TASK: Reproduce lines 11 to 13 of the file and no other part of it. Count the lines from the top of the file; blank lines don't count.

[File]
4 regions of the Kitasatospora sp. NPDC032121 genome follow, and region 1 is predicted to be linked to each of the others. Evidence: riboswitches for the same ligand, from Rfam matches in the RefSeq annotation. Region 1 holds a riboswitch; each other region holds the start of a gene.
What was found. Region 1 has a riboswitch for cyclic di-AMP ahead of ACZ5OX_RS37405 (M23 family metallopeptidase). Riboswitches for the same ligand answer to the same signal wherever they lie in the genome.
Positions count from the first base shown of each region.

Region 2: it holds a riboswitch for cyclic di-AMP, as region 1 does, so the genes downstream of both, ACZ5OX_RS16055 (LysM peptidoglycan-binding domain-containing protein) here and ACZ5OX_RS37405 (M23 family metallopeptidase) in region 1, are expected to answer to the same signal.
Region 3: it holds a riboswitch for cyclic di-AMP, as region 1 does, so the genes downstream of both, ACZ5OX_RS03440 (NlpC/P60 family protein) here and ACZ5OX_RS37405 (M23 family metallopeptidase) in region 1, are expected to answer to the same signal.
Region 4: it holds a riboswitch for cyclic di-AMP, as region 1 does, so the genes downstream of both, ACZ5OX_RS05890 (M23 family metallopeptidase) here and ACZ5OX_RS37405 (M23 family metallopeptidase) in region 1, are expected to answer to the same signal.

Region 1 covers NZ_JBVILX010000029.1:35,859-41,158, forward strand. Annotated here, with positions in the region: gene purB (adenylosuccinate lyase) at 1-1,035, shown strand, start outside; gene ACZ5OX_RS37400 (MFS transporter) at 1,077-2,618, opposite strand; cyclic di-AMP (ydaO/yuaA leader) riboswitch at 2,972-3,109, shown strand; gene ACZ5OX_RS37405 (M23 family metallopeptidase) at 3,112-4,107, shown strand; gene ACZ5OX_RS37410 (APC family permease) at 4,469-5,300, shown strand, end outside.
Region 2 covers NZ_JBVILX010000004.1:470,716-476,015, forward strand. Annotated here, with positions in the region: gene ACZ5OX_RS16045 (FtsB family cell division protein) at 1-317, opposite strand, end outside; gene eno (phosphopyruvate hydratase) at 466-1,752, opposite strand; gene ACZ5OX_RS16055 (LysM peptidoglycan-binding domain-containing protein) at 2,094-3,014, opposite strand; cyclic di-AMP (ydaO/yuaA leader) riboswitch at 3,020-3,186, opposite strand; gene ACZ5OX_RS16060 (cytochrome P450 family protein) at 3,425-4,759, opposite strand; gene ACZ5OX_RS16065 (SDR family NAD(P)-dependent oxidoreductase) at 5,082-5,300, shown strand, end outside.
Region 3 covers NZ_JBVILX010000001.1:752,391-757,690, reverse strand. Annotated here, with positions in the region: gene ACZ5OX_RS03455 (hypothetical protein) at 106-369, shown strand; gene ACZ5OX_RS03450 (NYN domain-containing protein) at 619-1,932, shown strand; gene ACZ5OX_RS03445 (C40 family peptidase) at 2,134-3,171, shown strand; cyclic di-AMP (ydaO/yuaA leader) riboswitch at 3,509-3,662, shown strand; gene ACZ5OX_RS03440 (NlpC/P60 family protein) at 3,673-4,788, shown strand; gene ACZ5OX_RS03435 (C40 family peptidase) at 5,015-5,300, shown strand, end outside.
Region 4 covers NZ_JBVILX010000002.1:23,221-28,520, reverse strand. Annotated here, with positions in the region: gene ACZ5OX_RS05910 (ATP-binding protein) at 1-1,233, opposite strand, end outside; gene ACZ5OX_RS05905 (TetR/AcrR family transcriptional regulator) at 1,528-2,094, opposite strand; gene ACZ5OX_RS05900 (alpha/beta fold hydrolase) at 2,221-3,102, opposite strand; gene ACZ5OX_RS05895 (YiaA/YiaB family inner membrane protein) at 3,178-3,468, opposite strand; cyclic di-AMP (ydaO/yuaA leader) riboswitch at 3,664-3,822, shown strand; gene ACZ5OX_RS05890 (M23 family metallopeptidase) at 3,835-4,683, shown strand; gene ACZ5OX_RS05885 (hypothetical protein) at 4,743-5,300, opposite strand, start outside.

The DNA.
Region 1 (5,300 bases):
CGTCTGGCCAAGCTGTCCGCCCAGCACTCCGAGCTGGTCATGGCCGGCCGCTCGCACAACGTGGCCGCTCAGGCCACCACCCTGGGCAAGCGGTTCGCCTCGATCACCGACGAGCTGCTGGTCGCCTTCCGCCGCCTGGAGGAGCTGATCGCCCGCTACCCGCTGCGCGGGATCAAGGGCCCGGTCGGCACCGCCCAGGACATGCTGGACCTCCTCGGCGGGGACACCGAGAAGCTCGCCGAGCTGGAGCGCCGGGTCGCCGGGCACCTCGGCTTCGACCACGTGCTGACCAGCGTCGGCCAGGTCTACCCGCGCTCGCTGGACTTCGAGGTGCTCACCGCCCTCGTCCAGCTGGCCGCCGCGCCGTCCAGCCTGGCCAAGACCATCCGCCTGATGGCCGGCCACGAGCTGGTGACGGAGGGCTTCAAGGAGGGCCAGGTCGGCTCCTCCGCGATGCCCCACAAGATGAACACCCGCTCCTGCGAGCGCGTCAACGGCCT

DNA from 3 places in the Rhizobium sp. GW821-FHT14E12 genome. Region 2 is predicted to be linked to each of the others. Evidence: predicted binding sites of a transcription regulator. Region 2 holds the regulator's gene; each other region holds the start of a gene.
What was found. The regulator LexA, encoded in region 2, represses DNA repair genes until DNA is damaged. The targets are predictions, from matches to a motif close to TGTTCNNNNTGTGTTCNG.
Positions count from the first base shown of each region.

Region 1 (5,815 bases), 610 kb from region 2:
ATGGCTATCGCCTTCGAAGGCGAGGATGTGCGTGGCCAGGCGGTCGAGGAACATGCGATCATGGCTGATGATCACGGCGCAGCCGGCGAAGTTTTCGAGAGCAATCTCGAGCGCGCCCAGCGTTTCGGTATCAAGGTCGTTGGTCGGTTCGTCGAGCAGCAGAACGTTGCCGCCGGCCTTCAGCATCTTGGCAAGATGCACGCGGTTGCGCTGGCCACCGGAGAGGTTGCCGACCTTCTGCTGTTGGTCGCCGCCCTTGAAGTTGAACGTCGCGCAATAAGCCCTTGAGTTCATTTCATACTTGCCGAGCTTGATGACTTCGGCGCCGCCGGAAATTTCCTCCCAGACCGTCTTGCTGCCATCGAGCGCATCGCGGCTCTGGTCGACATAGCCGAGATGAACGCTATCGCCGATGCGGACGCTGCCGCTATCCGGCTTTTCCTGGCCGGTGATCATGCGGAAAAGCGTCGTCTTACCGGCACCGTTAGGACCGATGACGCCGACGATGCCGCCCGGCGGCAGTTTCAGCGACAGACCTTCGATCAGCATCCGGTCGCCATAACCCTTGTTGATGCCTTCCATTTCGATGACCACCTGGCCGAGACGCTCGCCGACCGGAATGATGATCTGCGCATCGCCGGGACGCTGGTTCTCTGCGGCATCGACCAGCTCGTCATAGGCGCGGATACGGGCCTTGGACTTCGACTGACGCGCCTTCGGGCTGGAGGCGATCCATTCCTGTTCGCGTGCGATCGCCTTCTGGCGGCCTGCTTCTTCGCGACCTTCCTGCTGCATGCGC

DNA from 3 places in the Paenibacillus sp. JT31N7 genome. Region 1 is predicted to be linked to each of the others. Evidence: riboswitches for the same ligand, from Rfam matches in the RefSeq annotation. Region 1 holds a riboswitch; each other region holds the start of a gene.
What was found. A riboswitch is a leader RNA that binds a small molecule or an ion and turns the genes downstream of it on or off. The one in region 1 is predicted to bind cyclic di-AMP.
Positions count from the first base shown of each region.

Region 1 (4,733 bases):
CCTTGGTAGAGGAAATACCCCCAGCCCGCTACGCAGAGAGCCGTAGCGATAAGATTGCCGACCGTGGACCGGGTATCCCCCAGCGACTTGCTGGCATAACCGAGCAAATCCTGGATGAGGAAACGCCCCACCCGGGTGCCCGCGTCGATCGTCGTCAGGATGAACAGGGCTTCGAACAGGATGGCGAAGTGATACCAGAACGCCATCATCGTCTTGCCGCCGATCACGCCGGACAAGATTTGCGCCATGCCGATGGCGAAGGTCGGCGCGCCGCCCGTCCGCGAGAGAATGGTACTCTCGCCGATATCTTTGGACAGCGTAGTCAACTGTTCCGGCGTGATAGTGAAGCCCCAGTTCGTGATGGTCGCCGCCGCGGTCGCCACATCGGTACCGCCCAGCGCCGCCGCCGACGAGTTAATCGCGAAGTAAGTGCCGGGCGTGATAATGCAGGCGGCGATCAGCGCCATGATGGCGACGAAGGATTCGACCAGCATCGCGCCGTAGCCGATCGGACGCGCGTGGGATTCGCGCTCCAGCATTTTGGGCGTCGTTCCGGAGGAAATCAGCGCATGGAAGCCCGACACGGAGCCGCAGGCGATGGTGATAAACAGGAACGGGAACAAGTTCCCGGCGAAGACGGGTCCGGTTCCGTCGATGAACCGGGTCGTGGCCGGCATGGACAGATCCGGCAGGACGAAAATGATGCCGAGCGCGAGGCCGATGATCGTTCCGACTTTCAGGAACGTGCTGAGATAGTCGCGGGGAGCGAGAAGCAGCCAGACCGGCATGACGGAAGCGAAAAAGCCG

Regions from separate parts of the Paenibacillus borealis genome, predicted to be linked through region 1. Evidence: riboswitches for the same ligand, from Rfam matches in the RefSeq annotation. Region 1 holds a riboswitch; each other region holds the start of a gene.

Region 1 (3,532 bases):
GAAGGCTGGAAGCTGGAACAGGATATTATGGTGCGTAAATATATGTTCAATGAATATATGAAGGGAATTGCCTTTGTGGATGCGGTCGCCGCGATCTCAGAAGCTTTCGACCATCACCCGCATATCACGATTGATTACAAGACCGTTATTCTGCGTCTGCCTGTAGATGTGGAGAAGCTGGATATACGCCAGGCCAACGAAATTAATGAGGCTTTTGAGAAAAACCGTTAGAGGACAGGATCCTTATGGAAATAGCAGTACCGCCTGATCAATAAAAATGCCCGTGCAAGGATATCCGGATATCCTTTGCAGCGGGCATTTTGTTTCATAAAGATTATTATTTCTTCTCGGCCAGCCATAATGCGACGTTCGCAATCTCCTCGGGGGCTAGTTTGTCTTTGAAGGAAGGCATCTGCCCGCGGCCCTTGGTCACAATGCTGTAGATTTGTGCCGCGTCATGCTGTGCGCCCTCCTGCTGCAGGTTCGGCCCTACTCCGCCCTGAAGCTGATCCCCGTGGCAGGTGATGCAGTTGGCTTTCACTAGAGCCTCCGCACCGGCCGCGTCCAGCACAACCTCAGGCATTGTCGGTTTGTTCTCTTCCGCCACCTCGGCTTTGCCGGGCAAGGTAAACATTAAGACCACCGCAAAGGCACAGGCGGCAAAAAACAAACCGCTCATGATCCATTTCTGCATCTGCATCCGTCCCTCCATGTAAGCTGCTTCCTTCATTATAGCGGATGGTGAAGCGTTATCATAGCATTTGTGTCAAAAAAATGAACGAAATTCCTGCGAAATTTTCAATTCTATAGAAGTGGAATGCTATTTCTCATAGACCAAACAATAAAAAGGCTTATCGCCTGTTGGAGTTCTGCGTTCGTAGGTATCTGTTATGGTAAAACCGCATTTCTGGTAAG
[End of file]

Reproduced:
The DNA.
Region 1 (5,300 bases):
CGTCTGGCCAAGCTGTCCGCCCAGCACTCCGAGCTGGTCATGGCCGGCCGCTCGCACAACGTGGCCGCTCAGGCCACCACCCTGGGCAAGCGGTTCGCCTCGATCACCGACGAGCTGCTGGTCGCCTTCCGCCGCCTGGAGGAGCTGATCGCCCGCTACCCGCTGCGCGGGATCAAGGGCCCGGTCGGCACCGCCCAGGACATGCTGGACCTCCTCGGCGGGGACACCGAGAAGCTCGCCGAGCTGGAGCGCCGGGTCGCCGGGCACCTCGGCTTCGACCACGTGCTGACCAGCGTCGGCCAGGTCTACCCGCGCTCGCTGGACTTCGAGGTGCTCACCGCCCTCGTCCAGCTGGCCGCCGCGCCGTCCAGCCTGGCCAAGACCATCCGCCTGATGGCCGGCCACGAGCTGGTGACGGAGGGCTTCAAGGAGGGCCAGGTCGGCTCCTCCGCGATGCCCCACAAGATGAACACCCGCTCCTGCGAGCGCGTCAACGGCCT